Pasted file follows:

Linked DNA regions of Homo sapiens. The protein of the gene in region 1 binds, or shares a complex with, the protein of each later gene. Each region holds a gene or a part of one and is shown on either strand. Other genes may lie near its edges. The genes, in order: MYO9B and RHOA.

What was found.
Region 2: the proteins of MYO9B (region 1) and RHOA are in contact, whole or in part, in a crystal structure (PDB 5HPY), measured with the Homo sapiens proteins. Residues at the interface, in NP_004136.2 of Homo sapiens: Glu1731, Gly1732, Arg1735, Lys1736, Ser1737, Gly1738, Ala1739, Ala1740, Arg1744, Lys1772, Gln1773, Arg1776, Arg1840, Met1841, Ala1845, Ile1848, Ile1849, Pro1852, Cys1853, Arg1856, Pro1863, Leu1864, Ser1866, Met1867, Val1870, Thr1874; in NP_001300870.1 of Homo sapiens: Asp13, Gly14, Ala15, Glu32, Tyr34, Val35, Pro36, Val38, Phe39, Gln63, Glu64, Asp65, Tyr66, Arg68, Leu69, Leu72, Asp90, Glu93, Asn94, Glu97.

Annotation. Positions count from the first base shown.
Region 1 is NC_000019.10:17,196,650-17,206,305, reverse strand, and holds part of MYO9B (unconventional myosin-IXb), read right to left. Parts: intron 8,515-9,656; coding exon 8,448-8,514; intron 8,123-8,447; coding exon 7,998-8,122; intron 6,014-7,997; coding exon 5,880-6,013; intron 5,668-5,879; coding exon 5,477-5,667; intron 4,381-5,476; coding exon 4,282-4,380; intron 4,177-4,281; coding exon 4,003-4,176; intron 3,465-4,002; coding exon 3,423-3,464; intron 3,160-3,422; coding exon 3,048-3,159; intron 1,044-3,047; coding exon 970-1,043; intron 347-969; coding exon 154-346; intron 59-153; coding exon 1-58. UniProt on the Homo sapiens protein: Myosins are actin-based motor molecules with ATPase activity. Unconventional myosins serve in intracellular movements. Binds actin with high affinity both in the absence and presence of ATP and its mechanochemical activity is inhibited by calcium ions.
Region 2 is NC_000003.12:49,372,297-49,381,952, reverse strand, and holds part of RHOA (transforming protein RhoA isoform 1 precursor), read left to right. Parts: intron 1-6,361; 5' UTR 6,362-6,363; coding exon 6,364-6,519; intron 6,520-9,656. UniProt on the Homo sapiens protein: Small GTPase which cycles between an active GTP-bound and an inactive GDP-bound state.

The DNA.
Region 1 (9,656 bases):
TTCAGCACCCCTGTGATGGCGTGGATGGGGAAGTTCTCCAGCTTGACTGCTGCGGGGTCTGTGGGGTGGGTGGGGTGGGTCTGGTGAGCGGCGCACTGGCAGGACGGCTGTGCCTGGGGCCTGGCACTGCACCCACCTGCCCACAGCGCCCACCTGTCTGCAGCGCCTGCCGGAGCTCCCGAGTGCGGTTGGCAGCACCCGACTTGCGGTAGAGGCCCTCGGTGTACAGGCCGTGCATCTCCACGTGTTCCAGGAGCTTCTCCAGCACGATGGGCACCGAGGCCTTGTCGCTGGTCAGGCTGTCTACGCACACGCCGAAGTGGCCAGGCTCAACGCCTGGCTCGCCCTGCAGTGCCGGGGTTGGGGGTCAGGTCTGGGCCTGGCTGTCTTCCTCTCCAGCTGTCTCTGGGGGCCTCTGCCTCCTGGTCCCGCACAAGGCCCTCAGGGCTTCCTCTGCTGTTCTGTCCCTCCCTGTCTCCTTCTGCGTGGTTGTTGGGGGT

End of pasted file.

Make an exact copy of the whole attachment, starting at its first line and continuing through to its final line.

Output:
Linked DNA regions of Homo sapiens. The protein of the gene in region 1 binds, or shares a complex with, the protein of each later gene. Each region holds a gene or a part of one and is shown on either strand. Other genes may lie near its edges. The genes, in order: MYO9B and RHOA.

What was found.
Region 2: the proteins of MYO9B (region 1) and RHOA are in contact, whole or in part, in a crystal structure (PDB 5HPY), measured with the Homo sapiens proteins. Residues at the interface, in NP_004136.2 of Homo sapiens: Glu1731, Gly1732, Arg1735, Lys1736, Ser1737, Gly1738, Ala1739, Ala1740, Arg1744, Lys1772, Gln1773, Arg1776, Arg1840, Met1841, Ala1845, Ile1848, Ile1849, Pro1852, Cys1853, Arg1856, Pro1863, Leu1864, Ser1866, Met1867, Val1870, Thr1874; in NP_001300870.1 of Homo sapiens: Asp13, Gly14, Ala15, Glu32, Tyr34, Val35, Pro36, Val38, Phe39, Gln63, Glu64, Asp65, Tyr66, Arg68, Leu69, Leu72, Asp90, Glu93, Asn94, Glu97.

Annotation. Positions count from the first base shown.
Region 1 is NC_000019.10:17,196,650-17,206,305, reverse strand, and holds part of MYO9B (unconventional myosin-IXb), read right to left. Parts: intron 8,515-9,656; coding exon 8,448-8,514; intron 8,123-8,447; coding exon 7,998-8,122; intron 6,014-7,997; coding exon 5,880-6,013; intron 5,668-5,879; coding exon 5,477-5,667; intron 4,381-5,476; coding exon 4,282-4,380; intron 4,177-4,281; coding exon 4,003-4,176; intron 3,465-4,002; coding exon 3,423-3,464; intron 3,160-3,422; coding exon 3,048-3,159; intron 1,044-3,047; coding exon 970-1,043; intron 347-969; coding exon 154-346; intron 59-153; coding exon 1-58. UniProt on the Homo sapiens protein: Myosins are actin-based motor molecules with ATPase activity. Unconventional myosins serve in intracellular movements. Binds actin with high affinity both in the absence and presence of ATP and its mechanochemical activity is inhibited by calcium ions.
Region 2 is NC_000003.12:49,372,297-49,381,952, reverse strand, and holds part of RHOA (transforming protein RhoA isoform 1 precursor), read left to right. Parts: intron 1-6,361; 5' UTR 6,362-6,363; coding exon 6,364-6,519; intron 6,520-9,656. UniProt on the Homo sapiens protein: Small GTPase which cycles between an active GTP-bound and an inactive GDP-bound state.

The DNA.
Region 1 (9,656 bases):
TTCAGCACCCCTGTGATGGCGTGGATGGGGAAGTTCTCCAGCTTGACTGCTGCGGGGTCTGTGGGGTGGGTGGGGTGGGTCTGGTGAGCGGCGCACTGGCAGGACGGCTGTGCCTGGGGCCTGGCACTGCACCCACCTGCCCACAGCGCCCACCTGTCTGCAGCGCCTGCCGGAGCTCCCGAGTGCGGTTGGCAGCACCCGACTTGCGGTAGAGGCCCTCGGTGTACAGGCCGTGCATCTCCACGTGTTCCAGGAGCTTCTCCAGCACGATGGGCACCGAGGCCTTGTCGCTGGTCAGGCTGTCTACGCACACGCCGAAGTGGCCAGGCTCAACGCCTGGCTCGCCCTGCAGTGCCGGGGTTGGGGGTCAGGTCTGGGCCTGGCTGTCTTCCTCTCCAGCTGTCTCTGGGGGCCTCTGCCTCCTGGTCCCGCACAAGGCCCTCAGGGCTTCCTCTGCTGTTCTGTCCCTCCCTGTCTCCTTCTGCGTGGTTGTTGGGGGT